Wednesday, August 26, 2015

Using pop-up debate to teach adolescents not to be scared of speaking up in class

In the March 2015 issue of AMLE Magazine (from the Association for Middle Level Education) there was an article by Dave Stuart, Jr (who teaches history and English to ninth graders in Michigan) titled 5 Strategies for promoting college and career readiness. His first strategy was to Go Big on Argument. How can this be done? Dave says:

“First, form the day’s lesson around a debatable question. For example, rather than setting an objective that states ‘The students will demonstrate an understanding of the differences between Mayan and Aztec cultures,’ ask, ‘Which civilization would have been better to live in, the Mayan or the Aztec?’

The lesson can still look much the same as you would have taught it with the prior objective, except that now the exit ticket for the lesson can require students to answer the debatable question. The only way they can do this is by making a debatable claim and supporting it with evidence and reasoning. They’ll argue every day if you try this - and if your students are like mine, they will learn to love it.
Second, bring the power of argument into the classroom through simple, robust pop-up debates. The pop-up debate strategy is simple:

*  Every student speaks at least once, at most __ times (the maximum depends on your time constraints and the breadth of the debatable question you’ve posed).

*  To speak, students simply stand (‘pop’) up and talk. The first person to speak has the floor. When more than one student does this simultaneously, I coach them on how to practice self-control and social intelligence, yielding the floor politely.

*  In every debate, teach and assess one or two speaking skills. Sentence templates are an ideal scaffold for this.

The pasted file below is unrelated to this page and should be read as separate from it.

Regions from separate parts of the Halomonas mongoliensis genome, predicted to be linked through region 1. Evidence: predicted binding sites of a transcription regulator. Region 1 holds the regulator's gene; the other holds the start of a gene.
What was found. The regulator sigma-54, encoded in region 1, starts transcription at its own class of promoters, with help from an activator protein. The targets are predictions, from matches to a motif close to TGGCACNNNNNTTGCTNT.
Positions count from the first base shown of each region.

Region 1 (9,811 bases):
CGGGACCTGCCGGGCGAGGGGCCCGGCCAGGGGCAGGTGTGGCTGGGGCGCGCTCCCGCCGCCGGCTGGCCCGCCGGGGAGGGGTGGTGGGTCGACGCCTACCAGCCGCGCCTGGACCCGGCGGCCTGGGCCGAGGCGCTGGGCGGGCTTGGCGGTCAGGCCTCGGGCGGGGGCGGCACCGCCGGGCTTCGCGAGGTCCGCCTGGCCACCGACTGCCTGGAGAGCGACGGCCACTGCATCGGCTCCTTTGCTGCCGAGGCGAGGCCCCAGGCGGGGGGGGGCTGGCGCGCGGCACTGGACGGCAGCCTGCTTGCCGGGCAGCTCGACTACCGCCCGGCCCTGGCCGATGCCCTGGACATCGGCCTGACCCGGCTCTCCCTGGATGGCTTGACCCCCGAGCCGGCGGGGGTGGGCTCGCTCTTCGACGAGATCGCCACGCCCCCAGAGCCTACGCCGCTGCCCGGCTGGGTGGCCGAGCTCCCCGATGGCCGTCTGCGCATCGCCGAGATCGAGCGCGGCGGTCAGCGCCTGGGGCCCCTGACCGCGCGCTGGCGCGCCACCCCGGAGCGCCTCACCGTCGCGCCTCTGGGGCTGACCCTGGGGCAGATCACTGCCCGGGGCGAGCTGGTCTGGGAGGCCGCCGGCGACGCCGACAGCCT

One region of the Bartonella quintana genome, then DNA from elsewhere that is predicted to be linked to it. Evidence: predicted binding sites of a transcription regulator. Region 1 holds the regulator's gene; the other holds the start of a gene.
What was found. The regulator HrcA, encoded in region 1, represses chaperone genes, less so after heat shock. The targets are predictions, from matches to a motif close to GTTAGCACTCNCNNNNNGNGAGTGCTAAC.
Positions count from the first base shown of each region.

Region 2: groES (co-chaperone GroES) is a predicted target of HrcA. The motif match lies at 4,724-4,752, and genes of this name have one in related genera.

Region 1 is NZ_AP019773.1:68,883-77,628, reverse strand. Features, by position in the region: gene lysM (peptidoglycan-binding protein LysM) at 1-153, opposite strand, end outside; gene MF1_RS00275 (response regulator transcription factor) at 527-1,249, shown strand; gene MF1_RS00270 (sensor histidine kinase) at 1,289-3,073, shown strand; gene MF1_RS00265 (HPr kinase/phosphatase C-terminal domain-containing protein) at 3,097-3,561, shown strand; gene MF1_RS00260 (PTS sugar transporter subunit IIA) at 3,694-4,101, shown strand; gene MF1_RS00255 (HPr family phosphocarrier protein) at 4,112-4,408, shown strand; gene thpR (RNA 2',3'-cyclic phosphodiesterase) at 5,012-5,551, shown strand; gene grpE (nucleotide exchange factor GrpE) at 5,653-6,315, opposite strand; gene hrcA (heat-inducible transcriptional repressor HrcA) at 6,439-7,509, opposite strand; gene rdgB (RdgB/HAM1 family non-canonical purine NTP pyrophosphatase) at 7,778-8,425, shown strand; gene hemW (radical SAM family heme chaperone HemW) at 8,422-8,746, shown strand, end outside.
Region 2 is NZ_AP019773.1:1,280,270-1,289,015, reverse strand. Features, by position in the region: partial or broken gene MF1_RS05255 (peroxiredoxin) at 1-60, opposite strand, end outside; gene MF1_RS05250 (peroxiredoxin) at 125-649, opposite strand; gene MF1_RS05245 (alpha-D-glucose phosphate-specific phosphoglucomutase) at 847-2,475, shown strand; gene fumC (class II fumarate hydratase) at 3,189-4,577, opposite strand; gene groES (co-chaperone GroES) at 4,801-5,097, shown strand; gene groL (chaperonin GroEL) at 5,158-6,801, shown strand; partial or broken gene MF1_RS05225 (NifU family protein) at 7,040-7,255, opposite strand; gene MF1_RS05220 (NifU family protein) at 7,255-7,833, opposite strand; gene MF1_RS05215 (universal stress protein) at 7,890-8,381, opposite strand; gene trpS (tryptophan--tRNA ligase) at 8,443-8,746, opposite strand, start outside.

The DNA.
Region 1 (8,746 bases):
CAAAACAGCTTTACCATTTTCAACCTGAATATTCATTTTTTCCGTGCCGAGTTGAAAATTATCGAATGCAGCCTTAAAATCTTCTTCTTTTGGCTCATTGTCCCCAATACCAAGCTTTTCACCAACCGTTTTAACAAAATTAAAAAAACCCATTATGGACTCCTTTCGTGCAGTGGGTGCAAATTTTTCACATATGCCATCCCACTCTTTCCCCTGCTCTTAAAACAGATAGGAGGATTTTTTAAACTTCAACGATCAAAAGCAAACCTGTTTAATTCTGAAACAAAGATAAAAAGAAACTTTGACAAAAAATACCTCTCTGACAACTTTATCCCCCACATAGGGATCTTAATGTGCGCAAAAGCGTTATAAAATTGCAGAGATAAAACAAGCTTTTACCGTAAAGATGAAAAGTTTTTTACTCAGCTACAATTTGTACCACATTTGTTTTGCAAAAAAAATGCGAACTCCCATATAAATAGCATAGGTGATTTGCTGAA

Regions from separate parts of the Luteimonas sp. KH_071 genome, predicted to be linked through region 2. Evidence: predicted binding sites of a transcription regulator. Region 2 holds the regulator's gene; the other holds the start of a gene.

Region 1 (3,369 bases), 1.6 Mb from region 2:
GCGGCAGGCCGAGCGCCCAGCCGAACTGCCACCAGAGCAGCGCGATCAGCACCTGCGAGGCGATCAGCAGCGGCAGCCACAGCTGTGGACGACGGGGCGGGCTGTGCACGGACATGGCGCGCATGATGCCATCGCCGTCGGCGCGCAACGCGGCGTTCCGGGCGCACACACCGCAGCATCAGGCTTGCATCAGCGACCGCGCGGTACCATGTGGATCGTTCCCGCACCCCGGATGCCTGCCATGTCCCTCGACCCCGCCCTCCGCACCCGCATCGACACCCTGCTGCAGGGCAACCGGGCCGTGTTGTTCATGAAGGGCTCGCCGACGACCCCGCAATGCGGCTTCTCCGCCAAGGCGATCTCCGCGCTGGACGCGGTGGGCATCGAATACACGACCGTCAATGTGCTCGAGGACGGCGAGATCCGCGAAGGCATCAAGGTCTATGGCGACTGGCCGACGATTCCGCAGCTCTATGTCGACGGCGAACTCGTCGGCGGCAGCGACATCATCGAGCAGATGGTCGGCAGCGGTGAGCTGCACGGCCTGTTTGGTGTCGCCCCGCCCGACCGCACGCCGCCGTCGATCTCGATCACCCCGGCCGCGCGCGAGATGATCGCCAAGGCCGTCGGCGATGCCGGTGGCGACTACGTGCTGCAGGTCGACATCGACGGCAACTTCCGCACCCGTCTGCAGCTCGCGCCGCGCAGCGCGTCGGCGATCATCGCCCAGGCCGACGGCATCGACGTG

Pop-up debate has become a favorite class activity in my room over the past few years, but keep in mind that it takes some skill to use the strategy well. You’re probably doing it right when kids start begging you for a debate.”

Pop up debate is a kinder, gentler activity than traditional debate that requires walking to the front of the classroom. How scary is that? In June 2012 I blogged about What social situations scare American adolescents, and what are their top 20 fears? A large careful, survey called the NCS-A found that the most common fear (35.8%) was Performing before an Audience, one version of which is a traditional debate. The second most common (24.9%) was Speaking in Class.

Dave described pop-up debate in more detail in a recent pair of articles on his web site. On August 14th there there was Starting strong with the transformative & simple Think-Pair-Share strategy. Dave described debate preparation by students first thinking about the topic alone, then discussing it with a student partner (pair), and finally going on to share with the whole class. On August 17th there was Beyond the Fear of Public Speaking: Making the First Pop-Op Debate a Success for All Students. Last year there also was a nine-minute YouTube video on Problems with Pop-Up Debates

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